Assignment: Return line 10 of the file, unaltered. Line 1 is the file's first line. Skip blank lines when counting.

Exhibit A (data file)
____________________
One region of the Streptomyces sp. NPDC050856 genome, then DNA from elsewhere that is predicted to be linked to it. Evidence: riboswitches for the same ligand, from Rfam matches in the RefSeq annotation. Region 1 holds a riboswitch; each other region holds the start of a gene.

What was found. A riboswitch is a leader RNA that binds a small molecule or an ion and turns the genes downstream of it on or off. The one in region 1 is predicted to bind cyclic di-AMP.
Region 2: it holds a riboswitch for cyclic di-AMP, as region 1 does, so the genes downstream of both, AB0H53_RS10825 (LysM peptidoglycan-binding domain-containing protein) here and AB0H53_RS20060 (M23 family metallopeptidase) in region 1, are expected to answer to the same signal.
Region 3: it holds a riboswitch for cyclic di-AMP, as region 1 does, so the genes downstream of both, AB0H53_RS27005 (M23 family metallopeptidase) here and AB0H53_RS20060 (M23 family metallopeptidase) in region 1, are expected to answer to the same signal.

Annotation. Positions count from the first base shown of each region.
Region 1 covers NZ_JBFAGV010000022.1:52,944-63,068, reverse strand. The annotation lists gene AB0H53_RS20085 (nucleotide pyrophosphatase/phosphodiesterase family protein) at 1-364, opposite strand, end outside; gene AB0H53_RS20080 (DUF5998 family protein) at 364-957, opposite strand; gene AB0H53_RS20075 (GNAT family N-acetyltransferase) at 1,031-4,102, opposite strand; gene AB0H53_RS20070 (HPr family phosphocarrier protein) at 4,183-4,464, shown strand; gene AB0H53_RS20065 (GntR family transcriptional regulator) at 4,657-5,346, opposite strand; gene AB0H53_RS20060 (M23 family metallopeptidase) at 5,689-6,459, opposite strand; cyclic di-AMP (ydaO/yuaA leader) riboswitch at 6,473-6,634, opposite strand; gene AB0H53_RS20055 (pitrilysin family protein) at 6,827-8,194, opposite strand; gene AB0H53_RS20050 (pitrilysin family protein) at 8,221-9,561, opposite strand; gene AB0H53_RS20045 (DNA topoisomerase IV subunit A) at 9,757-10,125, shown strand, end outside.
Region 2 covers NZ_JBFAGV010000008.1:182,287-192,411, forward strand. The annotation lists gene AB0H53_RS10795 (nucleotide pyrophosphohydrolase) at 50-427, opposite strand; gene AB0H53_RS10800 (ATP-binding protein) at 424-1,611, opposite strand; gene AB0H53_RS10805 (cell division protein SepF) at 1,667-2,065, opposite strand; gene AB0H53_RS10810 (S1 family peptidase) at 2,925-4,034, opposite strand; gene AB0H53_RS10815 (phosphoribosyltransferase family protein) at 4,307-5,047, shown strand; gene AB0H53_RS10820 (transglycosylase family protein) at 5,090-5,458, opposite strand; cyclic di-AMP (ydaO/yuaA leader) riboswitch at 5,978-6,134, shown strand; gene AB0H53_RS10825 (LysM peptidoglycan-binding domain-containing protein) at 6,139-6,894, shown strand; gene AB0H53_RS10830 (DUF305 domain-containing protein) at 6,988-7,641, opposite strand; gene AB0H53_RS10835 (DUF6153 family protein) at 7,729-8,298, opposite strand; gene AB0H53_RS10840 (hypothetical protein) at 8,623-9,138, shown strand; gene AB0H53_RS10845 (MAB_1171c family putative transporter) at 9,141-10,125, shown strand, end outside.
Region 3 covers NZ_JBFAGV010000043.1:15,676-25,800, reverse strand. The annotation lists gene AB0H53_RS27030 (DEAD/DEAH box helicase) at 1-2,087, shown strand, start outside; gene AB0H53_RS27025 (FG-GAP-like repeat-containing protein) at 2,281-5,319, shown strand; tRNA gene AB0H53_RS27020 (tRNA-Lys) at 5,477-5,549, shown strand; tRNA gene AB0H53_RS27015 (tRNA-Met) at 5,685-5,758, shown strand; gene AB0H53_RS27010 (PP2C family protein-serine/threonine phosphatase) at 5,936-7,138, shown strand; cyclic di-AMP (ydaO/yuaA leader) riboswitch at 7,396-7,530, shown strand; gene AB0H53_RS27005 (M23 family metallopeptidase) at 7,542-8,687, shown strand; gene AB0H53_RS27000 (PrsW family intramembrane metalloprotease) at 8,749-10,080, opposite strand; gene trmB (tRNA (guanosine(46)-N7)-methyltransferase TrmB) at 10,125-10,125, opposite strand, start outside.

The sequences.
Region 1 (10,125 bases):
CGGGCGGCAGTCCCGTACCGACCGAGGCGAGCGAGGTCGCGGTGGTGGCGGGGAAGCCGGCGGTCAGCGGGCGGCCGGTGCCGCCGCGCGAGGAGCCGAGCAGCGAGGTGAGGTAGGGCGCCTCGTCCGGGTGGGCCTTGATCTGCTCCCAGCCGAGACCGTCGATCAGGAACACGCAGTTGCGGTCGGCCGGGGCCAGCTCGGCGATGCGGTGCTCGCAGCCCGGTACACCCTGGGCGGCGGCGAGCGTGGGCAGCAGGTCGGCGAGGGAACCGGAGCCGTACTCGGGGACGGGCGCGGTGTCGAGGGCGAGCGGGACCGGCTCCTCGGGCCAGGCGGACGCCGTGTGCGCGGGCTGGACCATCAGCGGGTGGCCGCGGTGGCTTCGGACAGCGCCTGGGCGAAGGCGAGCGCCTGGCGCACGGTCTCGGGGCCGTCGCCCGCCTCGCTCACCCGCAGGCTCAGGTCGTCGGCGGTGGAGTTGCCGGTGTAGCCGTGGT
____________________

Region 1 (10,125 bases):